East side environmental activist Olga Bautista.
While news of a multi-billion dollar housing and retail development on the long-abandoned Southworks United States Steel site has made big news, the continuing battle to breathe clean air on Chicago’s east side hasn’t had quite the coverage.
In September of last year I wrote about Olga Bautista.
I first met Olga Bautista during the campaign to elect Susan Sadlowski Garza as the Alderman for the Tenth Ward.
Olga Bautista is an environmental activist in the fight against dirty energy. She lives in the Tenth Ward.
What made me call Olga today was the movement of Native people in Standing Rock to stop the pipeline that is being built to take oil from North Dakota and move it across Iowa and into Illinois.
I knew there must be a connection.
Processing the oil produces petcoke. It begins in the tar sand fields of Canada and North Dakota and then is processed into petcoke.
The petcoke ended up in Olga’s neighborhood. It was piled up, uncovered and ended up on clothes, food and in lungs.
East side environmental activists battled and forced some action by the city on petcoke.
Now it is manganese.
Last night, WTTW’s Chicago Tonight reported on the latest discovery of the continuing environmental threat to the people of Chicago’s east side.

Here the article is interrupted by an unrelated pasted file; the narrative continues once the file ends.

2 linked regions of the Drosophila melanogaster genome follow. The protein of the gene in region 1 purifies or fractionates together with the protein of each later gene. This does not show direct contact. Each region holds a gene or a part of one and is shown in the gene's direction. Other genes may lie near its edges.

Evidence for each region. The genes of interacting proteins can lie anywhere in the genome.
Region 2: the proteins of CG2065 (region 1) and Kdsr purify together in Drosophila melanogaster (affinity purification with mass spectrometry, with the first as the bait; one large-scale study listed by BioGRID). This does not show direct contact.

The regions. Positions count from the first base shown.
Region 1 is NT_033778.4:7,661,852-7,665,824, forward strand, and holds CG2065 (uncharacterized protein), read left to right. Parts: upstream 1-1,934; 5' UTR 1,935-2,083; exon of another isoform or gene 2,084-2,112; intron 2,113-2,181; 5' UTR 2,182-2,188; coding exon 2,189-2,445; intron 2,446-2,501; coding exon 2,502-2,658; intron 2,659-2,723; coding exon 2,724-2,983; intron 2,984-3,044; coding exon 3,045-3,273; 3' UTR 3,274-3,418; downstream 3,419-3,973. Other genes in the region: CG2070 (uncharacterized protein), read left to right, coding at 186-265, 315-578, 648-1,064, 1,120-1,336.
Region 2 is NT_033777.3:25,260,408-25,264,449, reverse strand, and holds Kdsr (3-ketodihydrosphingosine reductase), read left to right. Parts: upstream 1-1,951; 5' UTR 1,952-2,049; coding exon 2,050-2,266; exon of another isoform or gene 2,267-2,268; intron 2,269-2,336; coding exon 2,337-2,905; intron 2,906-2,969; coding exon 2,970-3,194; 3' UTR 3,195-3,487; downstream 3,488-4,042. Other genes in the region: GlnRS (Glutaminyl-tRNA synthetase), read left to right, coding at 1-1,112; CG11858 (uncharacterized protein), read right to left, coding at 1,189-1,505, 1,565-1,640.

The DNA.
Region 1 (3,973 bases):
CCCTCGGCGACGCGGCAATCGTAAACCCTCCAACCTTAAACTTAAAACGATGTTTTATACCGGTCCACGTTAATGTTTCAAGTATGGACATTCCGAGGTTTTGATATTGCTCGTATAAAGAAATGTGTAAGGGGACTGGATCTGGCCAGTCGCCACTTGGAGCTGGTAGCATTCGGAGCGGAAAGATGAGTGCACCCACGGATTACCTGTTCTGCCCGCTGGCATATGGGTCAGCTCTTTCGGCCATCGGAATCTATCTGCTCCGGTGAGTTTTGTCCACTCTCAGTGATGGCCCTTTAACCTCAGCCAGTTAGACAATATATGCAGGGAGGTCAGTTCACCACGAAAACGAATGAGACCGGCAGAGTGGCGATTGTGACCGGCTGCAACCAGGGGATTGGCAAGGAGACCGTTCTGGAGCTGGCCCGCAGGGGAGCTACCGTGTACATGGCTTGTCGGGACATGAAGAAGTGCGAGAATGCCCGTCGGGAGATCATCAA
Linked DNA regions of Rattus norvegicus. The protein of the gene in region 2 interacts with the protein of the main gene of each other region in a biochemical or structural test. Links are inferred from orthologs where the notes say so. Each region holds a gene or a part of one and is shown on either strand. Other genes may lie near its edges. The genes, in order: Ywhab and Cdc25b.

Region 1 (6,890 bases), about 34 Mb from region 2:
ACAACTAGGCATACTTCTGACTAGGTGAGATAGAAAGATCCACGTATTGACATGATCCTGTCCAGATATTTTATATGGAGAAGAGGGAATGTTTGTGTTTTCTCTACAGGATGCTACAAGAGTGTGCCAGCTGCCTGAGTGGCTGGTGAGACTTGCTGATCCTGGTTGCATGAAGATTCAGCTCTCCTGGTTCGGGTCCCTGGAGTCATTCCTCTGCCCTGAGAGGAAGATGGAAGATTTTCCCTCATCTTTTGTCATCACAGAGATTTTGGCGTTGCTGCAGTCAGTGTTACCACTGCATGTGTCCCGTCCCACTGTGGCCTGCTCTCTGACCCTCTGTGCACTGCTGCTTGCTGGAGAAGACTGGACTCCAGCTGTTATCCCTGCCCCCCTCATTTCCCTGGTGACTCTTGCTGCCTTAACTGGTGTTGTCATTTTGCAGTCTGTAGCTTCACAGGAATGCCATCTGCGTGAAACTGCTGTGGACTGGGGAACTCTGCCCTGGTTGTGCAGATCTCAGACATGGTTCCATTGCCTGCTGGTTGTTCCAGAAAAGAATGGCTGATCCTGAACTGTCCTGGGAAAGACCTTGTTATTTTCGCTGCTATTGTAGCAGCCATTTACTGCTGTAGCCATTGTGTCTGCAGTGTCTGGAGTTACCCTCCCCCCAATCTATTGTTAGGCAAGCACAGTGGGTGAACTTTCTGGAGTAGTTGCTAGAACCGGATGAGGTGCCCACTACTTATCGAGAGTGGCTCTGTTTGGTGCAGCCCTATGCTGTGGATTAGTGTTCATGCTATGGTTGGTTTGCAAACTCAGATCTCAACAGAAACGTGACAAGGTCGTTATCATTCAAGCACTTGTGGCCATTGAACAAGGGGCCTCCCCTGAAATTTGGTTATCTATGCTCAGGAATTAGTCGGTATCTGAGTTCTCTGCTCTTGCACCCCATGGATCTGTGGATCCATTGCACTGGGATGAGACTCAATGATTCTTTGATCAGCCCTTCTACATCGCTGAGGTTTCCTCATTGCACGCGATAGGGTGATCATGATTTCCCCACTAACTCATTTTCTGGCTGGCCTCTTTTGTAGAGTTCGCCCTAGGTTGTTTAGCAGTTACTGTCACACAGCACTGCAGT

About three weeks ago, (10th Ward Alderman Sue) Garza and 25 other parents from Matthew Gallistel Language Academy showed up for a PTA meeting at the school. Waiting for them was Olga Bautista, an organizer with SETF.
Bautista had bad news: Air pollution monitors installed at one of the nearby bulk storage sites during the petcoke battle had detected potentially dangerous levels of manganese, a metal used to produce steel and found in other minerals in combination with iron. The data were collected by the EPA in 2014-15 from monitors set up at KCBX Terminals.
Although manganese is a nutrient essential for neurological function, at high concentrations, it can cause neurological deficits and affect motor functions, according to the EPA. The agency says exposure to elevated concentrations of manganese in the air can lead to a permanent neurological disorder known as manganism, the symptoms of which include tremors, difficulty walking, facial muscle spasms and mood changes.
The risk is even greater for children, unborn babies and nursing infants. Exposure to high concentrations of manganese can affect brain development, including changes in behavior and decreases in learning and memory capacities, according to the EPA.
“When we found out about manganese, I called them right away,” said Bautista, who is friends with mothers of Gallistel students. “They were upset. They were really upset.”
Much remains unknown. It is unclear, for example, how much manganese is in the air. One facility in close proximity to the monitors that detected the manganese, S.H. Bell Co., has for nearly three years avoided installing monitors.
According to a complaint filed by the EPA against the company in August, “S.H. Bell has refused to install air pollution monitors at its bulk material handling facility in southeast Chicago, Illinois.”